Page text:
Since ancient times, civilizations have assigned constellations based on conspicuous patterns of stars in the night sky. These patterns were useful for astrological predictions, navigation, as well as for communication among astronomers. But as the modern field of astronomy developed, discrepancies between different culturally nominated constellations made communication imprecise. In 1930, the International Astronomical Union (IAU) divided the sky into 88 constellations. Each constellation is defined by an imaginary boundary on the sky and named after a classical star pattern within those boundaries. So when we say a star is “in” a particular constellation, we don’t mean it’s necessarily part of the recognizable pattern of stars; rather, it simply lies within the IAU-defined boundaries of that constellation.
Asterisms are recognizable patterns of stars that are not officially designated constellations. An asterism might form part of an official constellation, like the Big Dipper, which is composed of the seven brightest stars in the constellation Ursa Major. Or the constellation might be made up of stars from different constellations. For example, the three points of the Summer Triangle asterism are Deneb, Altair, and Vega, which are the brightest stars in the constellations Cygnus, Aquila, and Lyra, respectively.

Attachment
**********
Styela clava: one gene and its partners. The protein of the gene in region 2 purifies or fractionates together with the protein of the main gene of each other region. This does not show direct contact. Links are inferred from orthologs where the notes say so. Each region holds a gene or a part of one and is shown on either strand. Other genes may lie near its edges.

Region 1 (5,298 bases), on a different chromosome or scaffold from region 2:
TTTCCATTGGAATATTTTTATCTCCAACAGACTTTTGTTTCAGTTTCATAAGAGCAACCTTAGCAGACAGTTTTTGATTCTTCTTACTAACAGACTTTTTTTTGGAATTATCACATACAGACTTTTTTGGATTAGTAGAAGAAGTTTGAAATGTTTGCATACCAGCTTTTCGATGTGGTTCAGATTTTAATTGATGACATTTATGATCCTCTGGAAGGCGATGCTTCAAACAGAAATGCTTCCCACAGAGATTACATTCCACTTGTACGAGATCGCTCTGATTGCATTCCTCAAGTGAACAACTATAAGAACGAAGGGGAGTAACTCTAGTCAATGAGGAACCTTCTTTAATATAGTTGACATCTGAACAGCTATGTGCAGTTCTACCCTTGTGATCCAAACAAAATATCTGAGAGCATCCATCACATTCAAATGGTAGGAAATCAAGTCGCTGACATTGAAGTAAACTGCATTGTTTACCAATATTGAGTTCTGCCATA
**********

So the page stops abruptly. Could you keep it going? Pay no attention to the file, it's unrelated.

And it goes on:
Are the stars in a constellation the same distance from us?
No. There are a few exceptions to the rule, but generally speaking, the stars in constellations have no physical connection with one another. Stars are distributed three-dimensionally in space, all with different distances from Earth. We group stars together in constellations based solely on their relative positions on the sky’s imaginary two-dimensional plane. If you changed your perspective by travelling to a planet around another star many light years away, you would see entirely new patterns in the stars.
Are the constellations permanent?
The constellations we see throughout the year change as Earth orbits the Sun, because Earth’s night-time side faces opposite directions relative to the stars in summer than in winter. But over the course of a human lifetime, the constellations will remain fairly static. While other stars do move relative to the Sun, typically at tens of kilometers per second, the vast distances between stars prevent these motions from having a noticeable effect on the night sky.
But millennia will tell a different story. In 50,000 years, some of today’s famed patterns in the sky will look significantly different due to the relative motions of the stars.